This article describes how to go from a traditional correspondence analysis:
To a 3D correspondence analysis visualization which allows you to view an extra dimension in your analysis.
A Displayr document containing a traditional correspondence analysis.
1. Select Anything > Calculation > Custom Code.
2. Paste the following code into the R CODE section in the object inspector on the right.
rc = my.ca$row.coordinates
cc = my.ca$column.coordinates
p = plot_ly()
p = add_trace(p, x = rc[,1], y = rc[,2], z = rc[,3],
mode = 'text', text = rownames(rc),
textfont = list(color = "red"), showlegend = FALSE)
p = add_trace(p, x = cc[,1], y = cc[,2], z = cc[,3],
mode = "text", text = rownames(cc),
textfont = list(color = "blue"), showlegend = FALSE)
p <- config(p, displayModeBar = FALSE)
p <- layout(p, scene = list(xaxis = list(title = colnames(rc)),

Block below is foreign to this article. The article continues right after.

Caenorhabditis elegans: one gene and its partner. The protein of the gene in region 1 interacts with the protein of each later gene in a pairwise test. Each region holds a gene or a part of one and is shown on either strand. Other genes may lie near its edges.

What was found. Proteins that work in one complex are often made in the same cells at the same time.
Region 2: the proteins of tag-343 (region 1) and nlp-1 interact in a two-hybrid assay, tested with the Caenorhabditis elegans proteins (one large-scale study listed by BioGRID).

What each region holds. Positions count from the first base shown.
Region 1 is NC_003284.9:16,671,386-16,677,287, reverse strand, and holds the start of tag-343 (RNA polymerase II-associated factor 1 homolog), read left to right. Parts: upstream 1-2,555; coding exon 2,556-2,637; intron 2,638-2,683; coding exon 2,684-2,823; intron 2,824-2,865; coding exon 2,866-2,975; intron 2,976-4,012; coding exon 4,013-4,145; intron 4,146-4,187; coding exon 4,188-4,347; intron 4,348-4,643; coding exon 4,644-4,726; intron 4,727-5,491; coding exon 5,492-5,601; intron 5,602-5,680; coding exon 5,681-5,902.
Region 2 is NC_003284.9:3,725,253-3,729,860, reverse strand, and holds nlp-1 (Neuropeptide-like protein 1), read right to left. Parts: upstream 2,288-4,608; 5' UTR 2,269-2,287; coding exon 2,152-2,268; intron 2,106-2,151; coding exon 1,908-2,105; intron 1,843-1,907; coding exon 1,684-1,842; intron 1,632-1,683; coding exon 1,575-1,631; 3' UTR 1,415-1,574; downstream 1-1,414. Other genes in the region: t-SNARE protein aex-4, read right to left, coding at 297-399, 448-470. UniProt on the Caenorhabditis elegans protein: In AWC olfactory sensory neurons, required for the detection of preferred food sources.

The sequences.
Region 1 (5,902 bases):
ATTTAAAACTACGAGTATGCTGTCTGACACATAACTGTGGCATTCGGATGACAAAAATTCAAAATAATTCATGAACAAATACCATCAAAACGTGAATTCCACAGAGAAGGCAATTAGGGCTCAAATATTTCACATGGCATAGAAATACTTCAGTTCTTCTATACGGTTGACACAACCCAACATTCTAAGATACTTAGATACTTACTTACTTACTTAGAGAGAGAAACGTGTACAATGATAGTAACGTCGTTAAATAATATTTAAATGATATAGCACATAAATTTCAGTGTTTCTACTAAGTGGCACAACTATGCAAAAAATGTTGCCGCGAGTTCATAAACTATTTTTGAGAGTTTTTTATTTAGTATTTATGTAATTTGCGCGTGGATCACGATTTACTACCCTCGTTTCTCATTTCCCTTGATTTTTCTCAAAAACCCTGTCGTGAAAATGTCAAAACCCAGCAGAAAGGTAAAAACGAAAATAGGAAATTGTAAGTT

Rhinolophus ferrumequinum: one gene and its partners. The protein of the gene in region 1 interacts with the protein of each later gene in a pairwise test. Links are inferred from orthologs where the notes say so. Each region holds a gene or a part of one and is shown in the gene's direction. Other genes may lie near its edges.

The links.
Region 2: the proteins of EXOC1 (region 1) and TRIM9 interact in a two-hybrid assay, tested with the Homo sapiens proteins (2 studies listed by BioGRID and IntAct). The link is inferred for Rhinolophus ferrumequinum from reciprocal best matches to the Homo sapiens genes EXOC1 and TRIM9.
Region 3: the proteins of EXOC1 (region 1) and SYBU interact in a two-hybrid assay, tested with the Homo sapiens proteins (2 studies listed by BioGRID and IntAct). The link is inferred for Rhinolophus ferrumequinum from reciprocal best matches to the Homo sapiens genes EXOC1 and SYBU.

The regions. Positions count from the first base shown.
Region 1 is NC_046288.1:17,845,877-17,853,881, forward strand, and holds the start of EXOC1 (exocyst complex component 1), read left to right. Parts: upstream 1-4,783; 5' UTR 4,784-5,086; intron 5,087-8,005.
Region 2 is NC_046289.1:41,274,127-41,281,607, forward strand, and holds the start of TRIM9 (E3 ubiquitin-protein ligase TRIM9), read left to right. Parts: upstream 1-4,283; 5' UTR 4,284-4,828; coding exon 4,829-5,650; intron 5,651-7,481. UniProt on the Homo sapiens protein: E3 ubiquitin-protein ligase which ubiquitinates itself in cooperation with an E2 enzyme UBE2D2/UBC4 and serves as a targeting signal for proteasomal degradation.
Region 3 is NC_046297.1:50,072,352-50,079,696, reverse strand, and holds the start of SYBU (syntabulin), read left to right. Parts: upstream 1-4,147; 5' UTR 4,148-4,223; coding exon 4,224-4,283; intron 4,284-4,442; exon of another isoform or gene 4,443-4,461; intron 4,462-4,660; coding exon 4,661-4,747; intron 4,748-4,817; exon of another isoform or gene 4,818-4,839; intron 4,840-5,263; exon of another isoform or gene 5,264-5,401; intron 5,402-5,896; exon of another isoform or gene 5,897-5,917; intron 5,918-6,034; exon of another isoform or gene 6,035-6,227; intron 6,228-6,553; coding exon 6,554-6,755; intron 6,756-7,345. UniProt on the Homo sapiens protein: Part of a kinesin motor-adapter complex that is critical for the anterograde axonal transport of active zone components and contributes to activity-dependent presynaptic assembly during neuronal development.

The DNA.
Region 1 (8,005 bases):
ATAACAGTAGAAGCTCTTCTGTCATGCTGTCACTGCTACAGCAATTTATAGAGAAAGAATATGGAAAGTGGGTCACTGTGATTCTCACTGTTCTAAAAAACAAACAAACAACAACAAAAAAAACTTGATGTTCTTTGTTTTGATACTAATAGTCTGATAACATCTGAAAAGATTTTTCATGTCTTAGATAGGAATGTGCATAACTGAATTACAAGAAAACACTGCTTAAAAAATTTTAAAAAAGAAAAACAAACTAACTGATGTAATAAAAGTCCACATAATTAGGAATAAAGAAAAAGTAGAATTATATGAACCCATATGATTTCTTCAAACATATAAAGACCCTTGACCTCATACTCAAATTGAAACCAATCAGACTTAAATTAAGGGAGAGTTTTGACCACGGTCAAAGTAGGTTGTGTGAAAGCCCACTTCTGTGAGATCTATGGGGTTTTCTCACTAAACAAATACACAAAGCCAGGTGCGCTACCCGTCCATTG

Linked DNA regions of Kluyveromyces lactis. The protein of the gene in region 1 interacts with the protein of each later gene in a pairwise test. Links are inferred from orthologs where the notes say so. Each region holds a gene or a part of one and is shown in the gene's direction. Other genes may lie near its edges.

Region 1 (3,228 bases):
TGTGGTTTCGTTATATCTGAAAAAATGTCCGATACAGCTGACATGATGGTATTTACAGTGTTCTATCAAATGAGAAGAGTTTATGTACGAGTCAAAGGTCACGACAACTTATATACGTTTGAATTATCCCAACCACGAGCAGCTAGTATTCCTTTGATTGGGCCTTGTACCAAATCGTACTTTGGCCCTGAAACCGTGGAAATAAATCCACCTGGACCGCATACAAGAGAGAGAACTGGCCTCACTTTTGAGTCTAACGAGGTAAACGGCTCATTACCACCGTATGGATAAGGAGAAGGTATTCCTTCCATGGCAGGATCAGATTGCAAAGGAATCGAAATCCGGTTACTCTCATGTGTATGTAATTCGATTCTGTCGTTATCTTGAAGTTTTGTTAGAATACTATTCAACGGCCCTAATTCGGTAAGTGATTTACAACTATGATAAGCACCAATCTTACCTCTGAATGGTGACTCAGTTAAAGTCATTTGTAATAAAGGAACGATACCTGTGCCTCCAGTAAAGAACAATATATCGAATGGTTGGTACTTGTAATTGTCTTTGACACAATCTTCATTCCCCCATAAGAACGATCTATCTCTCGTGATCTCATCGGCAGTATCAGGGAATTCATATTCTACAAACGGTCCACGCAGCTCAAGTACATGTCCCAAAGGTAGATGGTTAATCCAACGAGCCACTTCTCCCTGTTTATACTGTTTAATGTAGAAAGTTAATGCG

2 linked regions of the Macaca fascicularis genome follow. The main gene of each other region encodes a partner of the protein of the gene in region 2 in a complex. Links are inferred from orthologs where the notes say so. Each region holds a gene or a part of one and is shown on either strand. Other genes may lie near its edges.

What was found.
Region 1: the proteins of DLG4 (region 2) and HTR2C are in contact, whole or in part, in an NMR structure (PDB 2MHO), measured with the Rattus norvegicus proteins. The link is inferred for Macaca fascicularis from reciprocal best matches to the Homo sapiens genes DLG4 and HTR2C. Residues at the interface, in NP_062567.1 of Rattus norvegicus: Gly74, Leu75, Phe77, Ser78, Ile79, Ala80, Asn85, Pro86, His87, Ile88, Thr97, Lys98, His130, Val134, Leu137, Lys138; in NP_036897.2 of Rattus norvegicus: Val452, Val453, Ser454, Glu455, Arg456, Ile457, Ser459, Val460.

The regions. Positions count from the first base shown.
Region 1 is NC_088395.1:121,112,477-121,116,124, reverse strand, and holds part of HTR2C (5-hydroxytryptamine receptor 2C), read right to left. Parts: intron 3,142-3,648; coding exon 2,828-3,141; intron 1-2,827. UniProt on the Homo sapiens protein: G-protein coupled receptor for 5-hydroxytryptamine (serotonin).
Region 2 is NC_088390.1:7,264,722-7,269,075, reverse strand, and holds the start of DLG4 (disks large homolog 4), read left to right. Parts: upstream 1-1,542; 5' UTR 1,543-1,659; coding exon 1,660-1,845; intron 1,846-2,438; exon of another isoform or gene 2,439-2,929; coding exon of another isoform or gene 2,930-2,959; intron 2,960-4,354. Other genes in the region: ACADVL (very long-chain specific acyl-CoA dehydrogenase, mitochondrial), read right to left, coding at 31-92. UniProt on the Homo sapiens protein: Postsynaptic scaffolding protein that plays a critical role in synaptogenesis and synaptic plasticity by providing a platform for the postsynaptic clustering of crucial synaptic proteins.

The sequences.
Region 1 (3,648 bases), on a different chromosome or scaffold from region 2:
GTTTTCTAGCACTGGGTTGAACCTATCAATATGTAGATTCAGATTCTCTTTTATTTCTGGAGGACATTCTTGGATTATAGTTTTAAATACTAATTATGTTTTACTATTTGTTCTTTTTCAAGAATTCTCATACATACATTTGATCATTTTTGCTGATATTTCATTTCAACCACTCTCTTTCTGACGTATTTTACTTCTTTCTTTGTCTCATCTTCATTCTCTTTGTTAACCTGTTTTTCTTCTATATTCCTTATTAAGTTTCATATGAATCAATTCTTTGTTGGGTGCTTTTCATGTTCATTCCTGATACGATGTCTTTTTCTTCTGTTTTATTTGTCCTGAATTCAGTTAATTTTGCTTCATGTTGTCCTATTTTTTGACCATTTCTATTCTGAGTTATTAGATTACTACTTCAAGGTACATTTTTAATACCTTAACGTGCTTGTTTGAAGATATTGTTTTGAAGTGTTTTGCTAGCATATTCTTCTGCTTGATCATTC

yaxis = list(title = colnames(rc)),
zaxis = list(title = colnames(rc)),
aspectmode = "data"),
margin = list(l = 0, r = 0, b = 0, t = 0))
p$sizingPolicy$browser$padding <- 0
my.3d.plot = p
3. Replace my.ca in the first two lines of code with the name of your correspondence analysis. By default it is called correspondence.analysis, but it can have numbers added to the end of the object name if you have created multiple correspondence analysis outputs. You can get the output name by clicking on the original correspondence analysis and then going to Properties > GENERAL > Name.
4. Click the Calculate button.